Seven children arrived after school on Wednesday, ready to roll, for lessons on skates. Within an hour, their wheels were whirling on the shiny wood floor at Fun Warehouse, between Surfside Beach and Socastee, and the group found fun in this form of fitness and recreation.
Richard Kerner – known as “Mr. Rich” at the rink – always starts each weekly session on carpet, showing how to get up after a fall, one knee at a time, by putting his hand on his first knee up, then pushing easily to stand again.
An avid skater since the 1960s – who also played ice hockey in his native Missouri, while rooting for the St. Louis Blues – Kerner pointed his feet in a V-like formation, showing the youth how to step forward, and up slightly, to find that sequence and comfort level to glide.
“Don’t let your hands go way up,” he said in showing how staying over one’s center of gravity helps with balance.
One by one, the youth lined up and rolled onto the floor, each with a “trainer,” a wheeled, vertical platform to grip, to better find that feeling for gliding on skates. Soon, the children were scattered all around the rink, some quicker than others to gradually shed the trainer and skate on their own two feet. In the end, all were smiling, as Kerner, constantly scanning the whole rink, checked on each participant, always with encouragement, letting each have his or her own practice time to experiment and find their own groove to move, and try to do five laps.
Rewards of grandparenthood also roll
Standing along a rail, Carolyn Sackett of Surfside Beach video recorded and watched her two grandchildren – Thomas Wolf, 11, and Megan Wolf, 7 – each spread out across the rink in their first lesson each, thanks to Kerner’s guidance and instilled confidence. A former high school and college basketball player who appreciates the pleasure and benefits of fitness, Sackett was happy to indulge her kin, who voiced interest in trying out this exercise, and she said she figured the pair would take another skating lesson.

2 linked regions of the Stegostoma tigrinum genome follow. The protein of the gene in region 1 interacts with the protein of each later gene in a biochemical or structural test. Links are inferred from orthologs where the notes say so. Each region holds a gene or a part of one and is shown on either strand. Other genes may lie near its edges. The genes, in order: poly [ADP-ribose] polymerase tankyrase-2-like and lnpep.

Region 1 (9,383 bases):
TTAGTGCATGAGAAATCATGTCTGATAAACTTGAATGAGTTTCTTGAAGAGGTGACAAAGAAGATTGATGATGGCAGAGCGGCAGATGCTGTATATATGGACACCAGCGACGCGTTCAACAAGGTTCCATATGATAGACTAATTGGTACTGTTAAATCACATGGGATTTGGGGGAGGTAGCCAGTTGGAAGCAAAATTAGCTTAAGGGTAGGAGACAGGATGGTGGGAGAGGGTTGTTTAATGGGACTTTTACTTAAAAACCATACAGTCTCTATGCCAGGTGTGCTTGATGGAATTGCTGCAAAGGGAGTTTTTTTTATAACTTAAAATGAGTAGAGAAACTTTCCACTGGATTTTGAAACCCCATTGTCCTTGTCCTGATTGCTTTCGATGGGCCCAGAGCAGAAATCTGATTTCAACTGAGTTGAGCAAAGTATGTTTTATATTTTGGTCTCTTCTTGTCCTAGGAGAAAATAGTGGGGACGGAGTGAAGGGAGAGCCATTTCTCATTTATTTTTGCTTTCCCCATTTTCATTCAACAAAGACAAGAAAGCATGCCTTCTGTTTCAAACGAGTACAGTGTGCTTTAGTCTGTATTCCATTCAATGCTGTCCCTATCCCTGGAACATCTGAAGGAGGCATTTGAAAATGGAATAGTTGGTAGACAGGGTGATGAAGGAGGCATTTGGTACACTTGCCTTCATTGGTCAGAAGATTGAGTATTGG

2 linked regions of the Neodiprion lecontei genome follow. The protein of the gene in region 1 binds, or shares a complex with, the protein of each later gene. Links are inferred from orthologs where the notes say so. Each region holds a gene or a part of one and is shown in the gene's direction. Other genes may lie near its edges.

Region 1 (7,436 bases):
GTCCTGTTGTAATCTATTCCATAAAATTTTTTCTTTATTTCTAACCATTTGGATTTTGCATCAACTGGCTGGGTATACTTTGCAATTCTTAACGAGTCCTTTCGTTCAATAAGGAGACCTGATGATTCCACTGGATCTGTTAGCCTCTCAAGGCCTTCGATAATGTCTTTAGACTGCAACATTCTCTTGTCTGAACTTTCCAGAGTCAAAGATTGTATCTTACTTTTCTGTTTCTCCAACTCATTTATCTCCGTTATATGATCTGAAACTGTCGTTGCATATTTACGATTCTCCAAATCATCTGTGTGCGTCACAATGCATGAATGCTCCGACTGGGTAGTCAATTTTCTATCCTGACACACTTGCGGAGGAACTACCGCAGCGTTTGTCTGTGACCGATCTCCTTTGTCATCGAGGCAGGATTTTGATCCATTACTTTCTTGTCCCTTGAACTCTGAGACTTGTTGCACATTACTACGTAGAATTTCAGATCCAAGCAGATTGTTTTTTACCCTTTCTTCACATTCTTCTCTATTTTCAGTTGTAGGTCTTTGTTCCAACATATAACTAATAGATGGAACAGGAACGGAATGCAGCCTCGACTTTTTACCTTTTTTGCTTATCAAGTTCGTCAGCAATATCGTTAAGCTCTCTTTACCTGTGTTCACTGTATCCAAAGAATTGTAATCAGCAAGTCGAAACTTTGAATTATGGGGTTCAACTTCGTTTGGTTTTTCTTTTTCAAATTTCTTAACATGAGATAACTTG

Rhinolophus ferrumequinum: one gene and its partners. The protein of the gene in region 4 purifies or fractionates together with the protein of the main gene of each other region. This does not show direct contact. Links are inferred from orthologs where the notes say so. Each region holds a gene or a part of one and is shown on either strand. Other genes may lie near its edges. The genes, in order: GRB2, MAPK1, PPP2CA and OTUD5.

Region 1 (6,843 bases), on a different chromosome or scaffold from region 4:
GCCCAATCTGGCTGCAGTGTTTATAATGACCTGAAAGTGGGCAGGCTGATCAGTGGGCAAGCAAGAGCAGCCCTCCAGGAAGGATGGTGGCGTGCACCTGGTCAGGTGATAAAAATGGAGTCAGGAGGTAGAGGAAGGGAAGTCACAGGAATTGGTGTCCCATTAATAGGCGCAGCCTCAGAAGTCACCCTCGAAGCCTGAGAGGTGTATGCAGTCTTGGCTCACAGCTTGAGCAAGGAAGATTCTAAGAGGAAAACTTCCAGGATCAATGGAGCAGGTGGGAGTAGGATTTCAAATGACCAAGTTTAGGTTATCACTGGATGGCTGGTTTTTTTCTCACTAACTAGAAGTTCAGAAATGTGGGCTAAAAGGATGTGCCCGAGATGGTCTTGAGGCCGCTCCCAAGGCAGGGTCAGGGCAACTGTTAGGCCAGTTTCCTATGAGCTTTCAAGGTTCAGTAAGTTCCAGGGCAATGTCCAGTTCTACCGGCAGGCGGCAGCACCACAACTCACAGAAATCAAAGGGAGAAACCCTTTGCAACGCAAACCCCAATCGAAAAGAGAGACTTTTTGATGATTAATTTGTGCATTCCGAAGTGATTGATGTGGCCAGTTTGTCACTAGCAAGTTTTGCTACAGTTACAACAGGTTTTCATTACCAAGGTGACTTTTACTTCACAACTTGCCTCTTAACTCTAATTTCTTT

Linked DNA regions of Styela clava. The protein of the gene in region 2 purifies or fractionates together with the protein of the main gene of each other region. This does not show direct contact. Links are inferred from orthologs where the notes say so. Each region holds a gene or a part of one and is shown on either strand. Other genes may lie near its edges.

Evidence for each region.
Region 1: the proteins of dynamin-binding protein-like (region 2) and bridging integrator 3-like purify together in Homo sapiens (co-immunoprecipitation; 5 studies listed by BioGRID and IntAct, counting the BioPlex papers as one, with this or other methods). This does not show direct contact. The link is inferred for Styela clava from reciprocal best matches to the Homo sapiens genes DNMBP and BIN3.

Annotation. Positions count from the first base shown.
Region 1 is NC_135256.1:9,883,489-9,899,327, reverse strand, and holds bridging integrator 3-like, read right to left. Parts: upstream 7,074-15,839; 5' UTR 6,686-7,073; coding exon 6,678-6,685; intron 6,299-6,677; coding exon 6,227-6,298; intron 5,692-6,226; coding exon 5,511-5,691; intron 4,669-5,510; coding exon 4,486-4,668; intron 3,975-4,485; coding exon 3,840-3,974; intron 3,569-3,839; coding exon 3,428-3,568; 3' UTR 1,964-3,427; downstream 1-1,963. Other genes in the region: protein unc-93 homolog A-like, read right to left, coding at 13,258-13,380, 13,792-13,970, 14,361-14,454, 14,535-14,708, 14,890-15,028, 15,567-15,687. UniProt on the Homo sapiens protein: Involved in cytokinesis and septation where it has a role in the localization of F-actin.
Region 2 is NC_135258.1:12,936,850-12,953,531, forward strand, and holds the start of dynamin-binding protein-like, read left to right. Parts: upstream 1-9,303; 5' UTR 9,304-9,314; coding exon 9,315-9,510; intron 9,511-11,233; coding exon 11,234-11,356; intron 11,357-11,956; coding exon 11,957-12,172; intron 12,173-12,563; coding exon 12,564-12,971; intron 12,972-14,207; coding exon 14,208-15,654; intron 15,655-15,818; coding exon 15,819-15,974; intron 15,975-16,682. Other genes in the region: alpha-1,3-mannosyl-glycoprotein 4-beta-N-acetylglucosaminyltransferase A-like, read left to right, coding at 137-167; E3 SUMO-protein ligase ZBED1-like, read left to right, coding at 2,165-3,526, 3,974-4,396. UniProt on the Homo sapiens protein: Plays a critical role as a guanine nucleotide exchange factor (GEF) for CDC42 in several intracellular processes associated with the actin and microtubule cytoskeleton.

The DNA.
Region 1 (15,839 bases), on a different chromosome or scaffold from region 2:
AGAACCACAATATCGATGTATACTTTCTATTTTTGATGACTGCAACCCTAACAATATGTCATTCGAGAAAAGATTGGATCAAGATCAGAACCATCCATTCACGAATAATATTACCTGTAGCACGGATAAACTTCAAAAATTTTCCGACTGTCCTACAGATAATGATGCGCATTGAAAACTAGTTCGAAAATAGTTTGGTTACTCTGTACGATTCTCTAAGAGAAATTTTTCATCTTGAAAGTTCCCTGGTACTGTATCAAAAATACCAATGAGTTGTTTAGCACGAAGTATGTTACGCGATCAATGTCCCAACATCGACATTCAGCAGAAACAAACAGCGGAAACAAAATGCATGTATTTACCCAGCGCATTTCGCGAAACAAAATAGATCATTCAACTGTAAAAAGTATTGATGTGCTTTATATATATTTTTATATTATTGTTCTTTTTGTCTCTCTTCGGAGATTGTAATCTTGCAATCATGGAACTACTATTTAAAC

Thomas Wolf did some rounds without a trainer.
“I didn’t think I could do it,” he said while passing by his grandma on a curve, “but I can.”
Kerner said mostly youngsters turn out for these $5 weekly lessons, which include skate rental and last as long as an hour, but adults who want to learn – “or if you think you forgot how” – to skate, are welcome.
Originally a speed skater and still into bicycling, Kerner said on skates, he’s basically back to standard “quads,” with four wheels under each boot, also the structure for speed skates, but with a lower-cut boot and bigger wheels.
Before the lessons, skating around each corner, in the standard counter-clockwise direction, Kerner showed the process to build toward the ability to cross over a leg, first by bending more on the left knee and stepping and lifting with the other leg.
He said parents who bring their children to skate in public sessions or for school or birthday parties don’t have to sit and watch; they can get out there, too, and share in this activity, magnified with music – including oldies on “Throwback Thursdays” – colorful lights and smiles.
Skating brings ‘wings on your feet’
Tom Russo of Myrtle Beach spent about two hours Wednesday at the rink, a workout he enjoys at least twice a week. Wheeling around at a steady pace, he said like ice rinks and baseball fields, every roller rink has its own character and touch.
Warming up, he said, “you find your legs and get a feel of the floor.”
With running as his primary recreation for four decades until knee issues spurred a shift in his fitness regimen, Russo said he “grew up on ice skates” in his native Chicago. Having roller and in-line skated on and off since retiring here, he said he picked up roller skating again last summer, as part of his cross-training circuit balanced with bicycling, spinning, walking, and weightlifting.
Rolling on skates, he called the activity “wholesome,” as a family activity, and for working out, because its use of so many of the muscles in the body, especially the “quads,” or thighs, and the “core,” he said, pointing toward his abdomen. He also finds that skating kind of combines his routines of fitness, working out the “same muscle groups.”
In the rink, Russo said, “exhilaration, with speed in a controlled atmosphere,” comes easily, and the skates become the “wings on your feet.”
“It gives me the adrenaline rush I used to get from running,” he said.